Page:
Continued use of WJC’s facilities by CRH uncertain
Seventh-day church says it is yet to see an extension contract
WITH REHABILITATIVE work on the Cornwall Regional Hospital’s (CRH) main building projected for completion in 2024, there is now uncertainty as to whether the neighbouring West Jamaica Conference (WJC) of Seventh-day Adventists (WJC) will continue its present arrangement of housing some of the hospital’s dislocated services.
WJC president, Pastor Glen O. Samuels, told The Gleaner that the conference has not yet received for renewal a yearly contract from the hospital’s management for continuation of the arrangement, which is needed for review by the conference’s board.
“The matter of going up to 2024 has not been discussed, and it is an issue that the conference’s committee would have to make a decision on. Nothing has come to us officially in terms of a duration,” said Samuels.
“When we got into partnership with them (CRH management), the project was never envisioned to take as many years as it has now taken. So, we have been going with the contractual arrangement with a contract being renewed at the end of each year,” Samuels explained.
In February 2017, shortly after the CRH had to relocate several departments from its first three floors due to noxious fumes from the hospital’s ventilation system, the WJC announced that it was willing to let its conference centre to be used to house some of the Type A medical facility’s departments. The departments, which were transferred to the WJC, include the hospital’s antenatal clinic, physiotherapy department, and several lab operations.
At that time, Samuels had stated that the move was in keeping with the church’s mandate as a community-focused organisation, even though some of its own outreach programmes which should have been held on the WJC’s grounds would be affected as a result.
In providing the latest update on the effect of the five-year arrangement on the WJC’s programme plans, Samuels noted that the conference’s mentorship and skills training programme, in particular, has had to take a back seat up to the present time, a similar concern he had raised in 2020.
“The arrangement has not cost us anything except for the fact that it curtailed a number of the offerings that we would normally deliver on. For example, the building nearest to the conference’s office was built for our mentorship and skills training programme, especially looking at issues relating to single parents in Mt Salem, Rose Heights, and other areas, and we had worked out a programme for equipping them with skills so they can survive,” explained Samuels.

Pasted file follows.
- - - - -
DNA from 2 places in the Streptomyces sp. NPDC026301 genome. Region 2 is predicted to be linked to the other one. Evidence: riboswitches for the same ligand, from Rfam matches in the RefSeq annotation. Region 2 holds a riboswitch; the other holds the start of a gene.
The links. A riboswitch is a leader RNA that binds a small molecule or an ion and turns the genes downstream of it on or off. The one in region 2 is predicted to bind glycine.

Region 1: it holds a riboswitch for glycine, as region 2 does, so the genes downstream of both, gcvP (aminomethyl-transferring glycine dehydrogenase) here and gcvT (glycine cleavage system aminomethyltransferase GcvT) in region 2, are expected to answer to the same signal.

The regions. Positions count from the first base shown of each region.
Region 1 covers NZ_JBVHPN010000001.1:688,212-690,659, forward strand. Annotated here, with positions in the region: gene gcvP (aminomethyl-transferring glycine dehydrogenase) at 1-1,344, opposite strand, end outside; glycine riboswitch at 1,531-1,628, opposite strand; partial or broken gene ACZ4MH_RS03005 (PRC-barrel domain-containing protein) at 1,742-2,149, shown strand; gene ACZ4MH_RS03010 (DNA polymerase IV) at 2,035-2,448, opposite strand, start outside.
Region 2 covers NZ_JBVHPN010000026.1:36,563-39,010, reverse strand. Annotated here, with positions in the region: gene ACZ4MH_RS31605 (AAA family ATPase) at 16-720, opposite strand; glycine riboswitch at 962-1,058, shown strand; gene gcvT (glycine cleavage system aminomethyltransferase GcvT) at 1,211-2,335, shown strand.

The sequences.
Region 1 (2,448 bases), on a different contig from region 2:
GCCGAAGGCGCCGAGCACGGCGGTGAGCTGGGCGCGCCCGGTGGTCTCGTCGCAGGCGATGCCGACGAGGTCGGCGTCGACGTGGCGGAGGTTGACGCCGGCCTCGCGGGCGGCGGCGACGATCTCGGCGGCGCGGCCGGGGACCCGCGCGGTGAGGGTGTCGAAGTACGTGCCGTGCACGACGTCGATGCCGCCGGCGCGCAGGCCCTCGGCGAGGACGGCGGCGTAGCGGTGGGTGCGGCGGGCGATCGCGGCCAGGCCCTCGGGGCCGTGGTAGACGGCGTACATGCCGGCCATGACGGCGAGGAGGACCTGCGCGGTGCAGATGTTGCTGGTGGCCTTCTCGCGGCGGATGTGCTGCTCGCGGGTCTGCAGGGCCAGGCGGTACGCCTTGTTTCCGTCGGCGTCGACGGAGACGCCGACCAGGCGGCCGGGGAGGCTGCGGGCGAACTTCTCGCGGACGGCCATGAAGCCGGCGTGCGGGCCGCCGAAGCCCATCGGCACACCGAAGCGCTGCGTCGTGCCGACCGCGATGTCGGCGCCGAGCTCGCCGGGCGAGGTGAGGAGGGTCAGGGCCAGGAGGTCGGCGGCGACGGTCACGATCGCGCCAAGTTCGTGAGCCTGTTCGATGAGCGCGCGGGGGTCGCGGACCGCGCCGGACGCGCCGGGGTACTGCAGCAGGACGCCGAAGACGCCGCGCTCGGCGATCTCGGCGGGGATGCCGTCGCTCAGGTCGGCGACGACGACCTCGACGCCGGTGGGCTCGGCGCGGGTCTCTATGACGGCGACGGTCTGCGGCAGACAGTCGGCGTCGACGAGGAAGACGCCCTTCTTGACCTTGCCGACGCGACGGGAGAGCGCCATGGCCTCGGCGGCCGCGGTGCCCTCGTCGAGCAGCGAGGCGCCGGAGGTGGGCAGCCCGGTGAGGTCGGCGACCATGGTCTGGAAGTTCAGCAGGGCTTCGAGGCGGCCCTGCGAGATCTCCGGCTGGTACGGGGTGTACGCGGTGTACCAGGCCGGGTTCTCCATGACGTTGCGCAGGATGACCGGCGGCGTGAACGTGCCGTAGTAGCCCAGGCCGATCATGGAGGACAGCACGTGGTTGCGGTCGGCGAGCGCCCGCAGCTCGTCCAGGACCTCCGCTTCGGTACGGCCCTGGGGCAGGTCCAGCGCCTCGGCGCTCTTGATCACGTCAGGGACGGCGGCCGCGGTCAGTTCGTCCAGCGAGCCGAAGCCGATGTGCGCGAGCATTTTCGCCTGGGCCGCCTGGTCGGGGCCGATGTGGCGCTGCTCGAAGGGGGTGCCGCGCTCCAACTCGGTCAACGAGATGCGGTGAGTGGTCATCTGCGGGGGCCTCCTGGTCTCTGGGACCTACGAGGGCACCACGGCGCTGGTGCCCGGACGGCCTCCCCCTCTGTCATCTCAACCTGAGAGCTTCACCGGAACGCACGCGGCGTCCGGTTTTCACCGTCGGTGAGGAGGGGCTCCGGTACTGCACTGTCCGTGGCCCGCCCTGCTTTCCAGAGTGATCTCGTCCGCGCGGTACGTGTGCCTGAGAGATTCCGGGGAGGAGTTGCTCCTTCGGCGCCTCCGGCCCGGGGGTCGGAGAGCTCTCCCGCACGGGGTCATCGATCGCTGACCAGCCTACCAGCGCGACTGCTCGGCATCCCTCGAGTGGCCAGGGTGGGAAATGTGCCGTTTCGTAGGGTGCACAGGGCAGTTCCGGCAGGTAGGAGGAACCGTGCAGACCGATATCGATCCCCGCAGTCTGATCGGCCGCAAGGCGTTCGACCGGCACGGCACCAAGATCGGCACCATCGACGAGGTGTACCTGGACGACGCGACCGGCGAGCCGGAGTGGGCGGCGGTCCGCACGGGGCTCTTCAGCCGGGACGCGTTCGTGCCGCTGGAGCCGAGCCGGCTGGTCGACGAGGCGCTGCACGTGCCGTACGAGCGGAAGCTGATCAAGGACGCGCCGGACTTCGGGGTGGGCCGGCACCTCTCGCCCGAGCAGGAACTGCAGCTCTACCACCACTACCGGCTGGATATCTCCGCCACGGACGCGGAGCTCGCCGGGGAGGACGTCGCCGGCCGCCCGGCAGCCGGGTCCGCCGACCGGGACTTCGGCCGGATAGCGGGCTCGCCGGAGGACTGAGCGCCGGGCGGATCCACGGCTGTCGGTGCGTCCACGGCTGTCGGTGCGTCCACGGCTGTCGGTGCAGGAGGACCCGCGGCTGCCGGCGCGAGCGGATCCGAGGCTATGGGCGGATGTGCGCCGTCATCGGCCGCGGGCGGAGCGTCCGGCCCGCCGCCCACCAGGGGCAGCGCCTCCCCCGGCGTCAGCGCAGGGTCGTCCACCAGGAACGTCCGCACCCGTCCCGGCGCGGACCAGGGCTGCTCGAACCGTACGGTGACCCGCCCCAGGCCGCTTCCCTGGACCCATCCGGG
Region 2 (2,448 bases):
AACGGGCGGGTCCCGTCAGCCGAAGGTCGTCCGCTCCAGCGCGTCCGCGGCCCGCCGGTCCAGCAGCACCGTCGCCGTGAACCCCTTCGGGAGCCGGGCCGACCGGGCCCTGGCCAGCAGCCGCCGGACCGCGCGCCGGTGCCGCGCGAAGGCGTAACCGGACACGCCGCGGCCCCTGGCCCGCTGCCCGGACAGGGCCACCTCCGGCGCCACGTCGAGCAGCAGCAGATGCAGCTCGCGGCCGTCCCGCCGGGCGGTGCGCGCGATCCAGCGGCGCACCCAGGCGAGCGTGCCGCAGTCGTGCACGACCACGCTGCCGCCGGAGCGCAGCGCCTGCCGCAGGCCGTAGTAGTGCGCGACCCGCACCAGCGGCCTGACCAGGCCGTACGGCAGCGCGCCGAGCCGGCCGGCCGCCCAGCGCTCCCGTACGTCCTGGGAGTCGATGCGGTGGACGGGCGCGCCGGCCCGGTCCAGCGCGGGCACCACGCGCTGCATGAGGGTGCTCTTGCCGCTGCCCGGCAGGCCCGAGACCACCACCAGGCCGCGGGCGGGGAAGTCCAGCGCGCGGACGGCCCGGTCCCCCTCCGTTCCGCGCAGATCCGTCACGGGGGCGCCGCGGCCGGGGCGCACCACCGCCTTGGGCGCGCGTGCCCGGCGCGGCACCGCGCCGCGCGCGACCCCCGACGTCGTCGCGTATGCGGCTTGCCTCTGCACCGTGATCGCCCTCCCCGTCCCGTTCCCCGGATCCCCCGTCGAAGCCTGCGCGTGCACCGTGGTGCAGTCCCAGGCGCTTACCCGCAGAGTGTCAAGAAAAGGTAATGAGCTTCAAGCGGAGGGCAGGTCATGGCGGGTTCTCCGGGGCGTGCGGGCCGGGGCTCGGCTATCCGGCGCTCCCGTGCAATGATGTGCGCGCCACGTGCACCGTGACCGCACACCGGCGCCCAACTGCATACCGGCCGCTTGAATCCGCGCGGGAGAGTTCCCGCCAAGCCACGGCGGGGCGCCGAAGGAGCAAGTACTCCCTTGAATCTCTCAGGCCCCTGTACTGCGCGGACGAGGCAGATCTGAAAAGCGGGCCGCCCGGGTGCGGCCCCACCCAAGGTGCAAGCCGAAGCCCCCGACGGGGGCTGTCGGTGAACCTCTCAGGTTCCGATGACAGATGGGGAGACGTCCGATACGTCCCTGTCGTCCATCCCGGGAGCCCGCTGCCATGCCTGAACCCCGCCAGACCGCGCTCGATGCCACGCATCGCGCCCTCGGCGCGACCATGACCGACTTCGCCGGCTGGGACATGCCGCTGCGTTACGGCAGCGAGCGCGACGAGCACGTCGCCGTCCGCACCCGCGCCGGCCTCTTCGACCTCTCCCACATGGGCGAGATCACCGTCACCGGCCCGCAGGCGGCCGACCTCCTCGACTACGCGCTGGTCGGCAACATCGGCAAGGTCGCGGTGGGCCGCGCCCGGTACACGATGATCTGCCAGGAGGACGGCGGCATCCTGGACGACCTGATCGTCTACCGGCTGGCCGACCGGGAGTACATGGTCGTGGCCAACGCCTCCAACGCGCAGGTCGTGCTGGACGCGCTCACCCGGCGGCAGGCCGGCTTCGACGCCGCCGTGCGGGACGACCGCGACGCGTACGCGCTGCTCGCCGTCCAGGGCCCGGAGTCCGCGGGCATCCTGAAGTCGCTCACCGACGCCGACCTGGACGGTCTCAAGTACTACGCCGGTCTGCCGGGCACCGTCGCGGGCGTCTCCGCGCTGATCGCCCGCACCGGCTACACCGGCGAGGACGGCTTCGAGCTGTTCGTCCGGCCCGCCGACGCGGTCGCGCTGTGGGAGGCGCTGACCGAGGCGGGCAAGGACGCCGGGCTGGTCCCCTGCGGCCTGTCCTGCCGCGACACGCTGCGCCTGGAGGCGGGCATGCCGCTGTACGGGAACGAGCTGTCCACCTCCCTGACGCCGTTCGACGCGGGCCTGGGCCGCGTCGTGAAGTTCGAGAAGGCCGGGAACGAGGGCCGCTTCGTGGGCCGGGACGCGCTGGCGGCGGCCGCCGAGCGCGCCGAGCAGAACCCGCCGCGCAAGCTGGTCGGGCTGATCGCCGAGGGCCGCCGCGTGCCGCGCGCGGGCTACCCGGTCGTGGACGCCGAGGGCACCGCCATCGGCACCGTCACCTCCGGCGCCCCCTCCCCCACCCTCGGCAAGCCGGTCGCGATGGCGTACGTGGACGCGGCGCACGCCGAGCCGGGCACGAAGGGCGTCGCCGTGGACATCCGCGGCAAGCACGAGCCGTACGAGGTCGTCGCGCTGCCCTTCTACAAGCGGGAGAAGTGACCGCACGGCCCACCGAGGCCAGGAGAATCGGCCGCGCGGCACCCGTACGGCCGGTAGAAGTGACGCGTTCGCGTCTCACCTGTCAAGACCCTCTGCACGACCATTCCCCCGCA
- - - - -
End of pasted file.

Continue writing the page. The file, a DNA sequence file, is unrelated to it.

“This is the greatest challenge as it relates to that building, because we have not been able to deliver on all of the aspects of our mentorship programme as we had wanted to. But we continue as a church as it relates to our community service commitment, in terms of ministering to people, to extend a helping hand even though at times it is a challenge, just as it was for the Good Samaritan who stopped to help the man in need,” he added, referencing the biblical parable.
In the meantime, the Western Regional Health Authority’s (WRHA) clinical coordinator, Dr Delroy Fray, said that there has been no indication that the arrangement between the WJC and the CRH will be discontinued.
“From my knowledge, I have not heard of any problem in the continuation of the arrangement. The WRHA is the one who negotiates those things, and I was not told of any discontinuation,” said Fray. “The truth is that, with where we are now, I do not think that for the next two years we at the CRH are going to need them at the WJC.”
The CRH, which was built in 1974, began experiencing a noxious-fumes issue in September 2016, prior to the evacuation of services due to the same problem in February 2017.
There have been several timelines projected for the hospital’s restoration, with 2024 being the most recent date given after work on the premises was slowed due to the onset of the COVID-19 pandemic. The present rehabilitation work is being carried out by engineering firm M&M Jamaica, which signed a $1.6-billion contract with the Ministry of Health and Wellness for the project last November.